U.S Neutrality in WWI. When should the U.S go to war?. Background. Soon after the war began in 1914, president Woodrow Wilson declared a policy of neutrality . The United States would not take sides in the conflict. Recall: what were the M.A.I.N causes of WWI?. Background. Do Now.
When should the U.S go to war?
Soon after the war began in 1914, president Woodrow Wilson declared a policy of neutrality. The United States would not take sides in the conflict.
Recall: what were the M.A.I.N causes of WWI?
For each quote:
Tell me what Wilson’s views were on entering WWI (isolationist or interventionist)
Explain what reasons he gave for each.
Then predict what might have happened in three years to make him change his mind (come up with at least two things)
Compare Woodrow Wilson’s statements in 1914 with those from 1917.
A Challenge to Neutrality
In 1914, 1/3 Americans were foreign born or children of foreign born parents. These Americans had strong emotional ties to their homelands and found it hard to remain neutral.
Map of German Ancestry 1914
What information on this map would allow you to conclude that Americans were deeply divided on the War in Europe?
Americans were deeply divided on the war in Europe
Due to a series of events that took place from 1914-1917 the U.S was forced to abandon its neutrality.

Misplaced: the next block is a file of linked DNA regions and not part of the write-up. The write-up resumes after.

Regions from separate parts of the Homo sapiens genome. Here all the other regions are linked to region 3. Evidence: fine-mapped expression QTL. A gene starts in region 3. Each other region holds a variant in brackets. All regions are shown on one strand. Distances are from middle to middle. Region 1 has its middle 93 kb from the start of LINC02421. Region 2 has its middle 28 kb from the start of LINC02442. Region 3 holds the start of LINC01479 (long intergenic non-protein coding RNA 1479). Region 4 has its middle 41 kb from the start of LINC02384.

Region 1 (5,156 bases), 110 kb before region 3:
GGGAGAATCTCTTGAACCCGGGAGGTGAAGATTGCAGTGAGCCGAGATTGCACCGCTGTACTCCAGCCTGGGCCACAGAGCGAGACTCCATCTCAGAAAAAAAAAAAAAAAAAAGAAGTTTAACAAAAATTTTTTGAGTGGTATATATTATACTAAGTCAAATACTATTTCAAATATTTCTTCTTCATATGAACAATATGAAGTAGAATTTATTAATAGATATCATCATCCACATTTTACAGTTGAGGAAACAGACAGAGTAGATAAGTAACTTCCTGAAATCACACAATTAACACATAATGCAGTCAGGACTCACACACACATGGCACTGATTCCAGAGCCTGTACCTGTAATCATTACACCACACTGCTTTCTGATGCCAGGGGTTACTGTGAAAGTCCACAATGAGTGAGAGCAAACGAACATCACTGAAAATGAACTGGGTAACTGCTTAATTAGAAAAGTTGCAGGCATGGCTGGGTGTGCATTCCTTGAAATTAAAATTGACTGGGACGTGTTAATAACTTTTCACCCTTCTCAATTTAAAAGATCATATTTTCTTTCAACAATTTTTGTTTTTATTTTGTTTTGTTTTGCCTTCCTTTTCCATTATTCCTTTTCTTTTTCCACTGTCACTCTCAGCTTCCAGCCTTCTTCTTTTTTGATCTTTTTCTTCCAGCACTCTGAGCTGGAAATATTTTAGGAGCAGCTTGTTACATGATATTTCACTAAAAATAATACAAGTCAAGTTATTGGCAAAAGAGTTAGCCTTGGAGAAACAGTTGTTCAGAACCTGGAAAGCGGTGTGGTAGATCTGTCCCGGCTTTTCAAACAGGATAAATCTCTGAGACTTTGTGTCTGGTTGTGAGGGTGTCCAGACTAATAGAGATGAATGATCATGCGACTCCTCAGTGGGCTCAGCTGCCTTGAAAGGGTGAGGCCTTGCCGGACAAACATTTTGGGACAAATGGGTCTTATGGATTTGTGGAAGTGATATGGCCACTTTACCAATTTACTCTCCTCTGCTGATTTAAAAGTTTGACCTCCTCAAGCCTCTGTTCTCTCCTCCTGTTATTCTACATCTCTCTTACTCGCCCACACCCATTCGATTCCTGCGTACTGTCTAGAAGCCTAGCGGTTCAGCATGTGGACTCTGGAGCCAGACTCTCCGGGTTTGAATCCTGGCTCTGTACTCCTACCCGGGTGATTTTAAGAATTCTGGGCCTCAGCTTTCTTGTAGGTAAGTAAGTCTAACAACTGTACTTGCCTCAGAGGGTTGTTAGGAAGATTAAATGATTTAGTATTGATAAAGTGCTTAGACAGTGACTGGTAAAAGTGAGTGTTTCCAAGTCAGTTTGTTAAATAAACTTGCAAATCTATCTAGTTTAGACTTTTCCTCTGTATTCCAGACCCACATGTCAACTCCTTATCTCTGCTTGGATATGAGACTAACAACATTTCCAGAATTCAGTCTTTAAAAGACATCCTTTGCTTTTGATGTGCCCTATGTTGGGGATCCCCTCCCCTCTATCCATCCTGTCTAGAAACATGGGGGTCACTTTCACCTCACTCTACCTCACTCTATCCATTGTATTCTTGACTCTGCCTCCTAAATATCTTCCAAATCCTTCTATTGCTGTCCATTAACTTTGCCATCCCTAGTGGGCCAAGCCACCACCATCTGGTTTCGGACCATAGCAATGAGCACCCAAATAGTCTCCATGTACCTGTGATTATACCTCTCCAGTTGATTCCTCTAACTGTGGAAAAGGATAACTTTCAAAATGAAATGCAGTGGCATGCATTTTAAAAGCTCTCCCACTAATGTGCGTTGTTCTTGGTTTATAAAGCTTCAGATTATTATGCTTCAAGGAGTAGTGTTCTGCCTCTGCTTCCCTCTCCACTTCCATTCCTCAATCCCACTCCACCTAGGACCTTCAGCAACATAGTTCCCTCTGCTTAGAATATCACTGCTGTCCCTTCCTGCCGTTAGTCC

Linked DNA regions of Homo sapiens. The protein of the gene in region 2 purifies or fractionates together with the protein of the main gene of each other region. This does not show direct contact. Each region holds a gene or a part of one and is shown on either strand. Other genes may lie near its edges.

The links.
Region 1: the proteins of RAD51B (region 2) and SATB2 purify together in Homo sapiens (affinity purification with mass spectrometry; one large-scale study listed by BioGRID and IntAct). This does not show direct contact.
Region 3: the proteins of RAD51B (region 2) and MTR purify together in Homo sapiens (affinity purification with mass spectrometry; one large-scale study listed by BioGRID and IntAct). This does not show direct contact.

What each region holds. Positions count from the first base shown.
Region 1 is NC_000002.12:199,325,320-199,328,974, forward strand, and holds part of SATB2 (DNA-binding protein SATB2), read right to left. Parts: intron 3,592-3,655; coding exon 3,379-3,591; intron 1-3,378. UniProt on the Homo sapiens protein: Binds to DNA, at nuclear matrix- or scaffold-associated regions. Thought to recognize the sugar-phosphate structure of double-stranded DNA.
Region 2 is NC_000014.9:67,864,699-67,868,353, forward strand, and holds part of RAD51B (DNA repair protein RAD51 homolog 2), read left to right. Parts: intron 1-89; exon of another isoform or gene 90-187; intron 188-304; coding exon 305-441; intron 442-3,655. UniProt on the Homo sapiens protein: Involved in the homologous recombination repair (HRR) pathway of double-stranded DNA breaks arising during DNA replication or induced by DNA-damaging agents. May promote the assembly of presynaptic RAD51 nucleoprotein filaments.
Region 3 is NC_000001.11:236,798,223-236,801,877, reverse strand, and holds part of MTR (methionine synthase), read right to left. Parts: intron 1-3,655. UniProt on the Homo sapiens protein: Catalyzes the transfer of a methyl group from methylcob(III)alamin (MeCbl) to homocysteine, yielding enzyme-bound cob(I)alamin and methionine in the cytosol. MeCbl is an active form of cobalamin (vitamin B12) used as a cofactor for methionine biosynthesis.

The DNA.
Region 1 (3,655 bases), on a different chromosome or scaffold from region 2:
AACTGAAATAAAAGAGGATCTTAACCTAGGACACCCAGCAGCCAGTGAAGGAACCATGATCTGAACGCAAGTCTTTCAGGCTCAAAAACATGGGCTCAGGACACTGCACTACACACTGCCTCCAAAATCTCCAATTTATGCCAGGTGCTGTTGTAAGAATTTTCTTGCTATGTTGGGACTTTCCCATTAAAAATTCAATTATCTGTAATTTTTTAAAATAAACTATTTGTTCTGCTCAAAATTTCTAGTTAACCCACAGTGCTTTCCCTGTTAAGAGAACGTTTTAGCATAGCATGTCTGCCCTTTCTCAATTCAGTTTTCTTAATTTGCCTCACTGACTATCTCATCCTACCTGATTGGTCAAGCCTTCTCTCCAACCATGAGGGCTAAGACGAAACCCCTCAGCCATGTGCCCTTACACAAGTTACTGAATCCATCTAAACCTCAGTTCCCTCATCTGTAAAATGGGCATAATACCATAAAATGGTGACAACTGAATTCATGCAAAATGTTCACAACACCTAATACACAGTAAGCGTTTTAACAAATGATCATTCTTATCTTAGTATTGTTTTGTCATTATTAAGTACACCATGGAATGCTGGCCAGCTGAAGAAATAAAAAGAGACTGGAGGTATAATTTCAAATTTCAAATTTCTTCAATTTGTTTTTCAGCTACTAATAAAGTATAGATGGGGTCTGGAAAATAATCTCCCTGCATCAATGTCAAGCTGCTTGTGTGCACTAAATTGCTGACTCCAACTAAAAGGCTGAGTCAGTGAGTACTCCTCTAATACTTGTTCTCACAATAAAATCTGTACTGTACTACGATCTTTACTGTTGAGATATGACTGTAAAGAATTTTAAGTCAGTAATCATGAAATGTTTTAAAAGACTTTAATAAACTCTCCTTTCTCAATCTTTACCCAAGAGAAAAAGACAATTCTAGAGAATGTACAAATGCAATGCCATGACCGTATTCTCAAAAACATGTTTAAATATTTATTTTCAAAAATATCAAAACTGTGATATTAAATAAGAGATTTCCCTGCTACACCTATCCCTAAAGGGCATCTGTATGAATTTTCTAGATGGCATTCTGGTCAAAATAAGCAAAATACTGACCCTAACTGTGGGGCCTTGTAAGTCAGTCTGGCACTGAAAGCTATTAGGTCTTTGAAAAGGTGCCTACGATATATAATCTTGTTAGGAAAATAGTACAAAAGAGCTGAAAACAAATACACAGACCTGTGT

“The European War is one with which we have nothing to do, whose causes cannot hurt us.” But can make us rich!
What conclusions can you draw from the data about American Neutrality?
The Century, America's Time: Shell Shock (1 of 3) – YouTube- Lusitania
Event YouTube#5The Sussex Pledge
“He kept us out of war” The slogan that helped Wilson win the election of 1916
“It is a fearful thing to lead this great peaceful people into . . . the most terrible and disastrous of all wars,” he said. “Civilization itself seems to be hanging in the balance.”
Neutrality is no longer feasible (practical)…where the peace of the world is involved…The w world must be made safe for democracy. It’s peace must be planted upon the tested foundations of political liberty…The right is more precious than peace, and we shall fight for the things which we have always carried nearest our hearts-for democracy, for the right of those who submit to authority to have a voice in their own governments.
When Wilson finished, lawmakers cheered. Later Wilson said sadly, “Think what it was they were applauding. My message today was a message of death for our young men.”